In July this year a thought-provoking paper was published in respected medical journal The Lancet, one that helped define the idea of ‘unacceptable toxicity’ of treatment.
A total of 21 severe toxicities were defined. They’re characterised as severe adverse health conditions that substantially and negatively affect daily life and are difficult or impossible to treat, or require substantially invasive treatment.
The list included refractory seizures, blindness and cardiac issues that lead to a need for cardiac transplantation.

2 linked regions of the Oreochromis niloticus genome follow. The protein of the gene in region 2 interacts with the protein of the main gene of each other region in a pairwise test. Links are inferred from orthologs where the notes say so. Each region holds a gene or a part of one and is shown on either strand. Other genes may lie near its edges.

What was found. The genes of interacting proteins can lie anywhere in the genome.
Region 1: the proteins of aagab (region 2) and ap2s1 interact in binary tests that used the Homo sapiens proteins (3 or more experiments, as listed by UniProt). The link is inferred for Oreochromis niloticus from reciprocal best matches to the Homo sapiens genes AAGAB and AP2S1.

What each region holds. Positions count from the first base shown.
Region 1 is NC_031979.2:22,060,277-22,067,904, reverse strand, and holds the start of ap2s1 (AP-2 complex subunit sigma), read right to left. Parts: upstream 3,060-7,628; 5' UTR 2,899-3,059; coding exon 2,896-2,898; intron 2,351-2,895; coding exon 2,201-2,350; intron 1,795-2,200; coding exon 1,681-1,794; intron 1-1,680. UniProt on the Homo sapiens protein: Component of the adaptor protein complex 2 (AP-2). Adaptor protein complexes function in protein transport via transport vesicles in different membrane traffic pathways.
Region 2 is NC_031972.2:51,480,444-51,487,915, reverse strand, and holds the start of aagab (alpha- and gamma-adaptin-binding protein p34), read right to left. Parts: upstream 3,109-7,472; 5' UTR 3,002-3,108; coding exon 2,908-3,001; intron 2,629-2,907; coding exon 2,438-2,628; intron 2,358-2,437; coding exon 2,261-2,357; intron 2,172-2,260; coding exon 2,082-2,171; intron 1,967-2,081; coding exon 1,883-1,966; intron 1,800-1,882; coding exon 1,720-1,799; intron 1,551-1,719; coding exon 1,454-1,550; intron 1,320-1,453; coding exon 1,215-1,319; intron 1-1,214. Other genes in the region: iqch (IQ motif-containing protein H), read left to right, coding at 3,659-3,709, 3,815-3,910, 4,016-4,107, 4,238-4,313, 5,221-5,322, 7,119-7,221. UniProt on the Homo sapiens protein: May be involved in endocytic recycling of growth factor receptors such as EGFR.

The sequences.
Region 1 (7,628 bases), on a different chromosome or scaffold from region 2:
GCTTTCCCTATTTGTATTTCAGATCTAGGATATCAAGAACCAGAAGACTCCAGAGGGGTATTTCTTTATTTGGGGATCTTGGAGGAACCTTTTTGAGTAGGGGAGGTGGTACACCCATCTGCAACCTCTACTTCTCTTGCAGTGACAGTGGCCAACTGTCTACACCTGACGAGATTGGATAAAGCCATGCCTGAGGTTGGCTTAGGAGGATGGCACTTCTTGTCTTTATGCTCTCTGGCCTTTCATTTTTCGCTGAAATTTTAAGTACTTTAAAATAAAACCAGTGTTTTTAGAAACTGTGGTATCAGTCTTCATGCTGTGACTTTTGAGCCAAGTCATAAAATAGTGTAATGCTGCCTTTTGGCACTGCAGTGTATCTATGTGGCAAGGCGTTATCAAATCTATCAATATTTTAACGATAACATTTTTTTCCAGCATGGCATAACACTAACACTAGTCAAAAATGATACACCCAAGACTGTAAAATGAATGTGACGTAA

“What the paper was trying to do was define the side effects of therapy that if you knew you would suffer from one of them as a result of being treated,you might have thought twice about actually having the therapy in the first place,” says Associate Professor Rachel Conyers, a paediatric, adolescent and young adult malignant haematologist oncologist.
Read more: Behind the science: Dr Rachel Conyers.
Dr Conyers, also a Clinician Scientist at Murdoch Children’s Research Institute, was part of the Ponte De Legno Acute Lymphoblastic Leukaemia Toxicity Working Group who co-authored the paper, titled Severe toxicity free survival: physician-derived definitions of unacceptable long-term toxicities following acute lymphocytic leukaemia, with an international working group of researchers.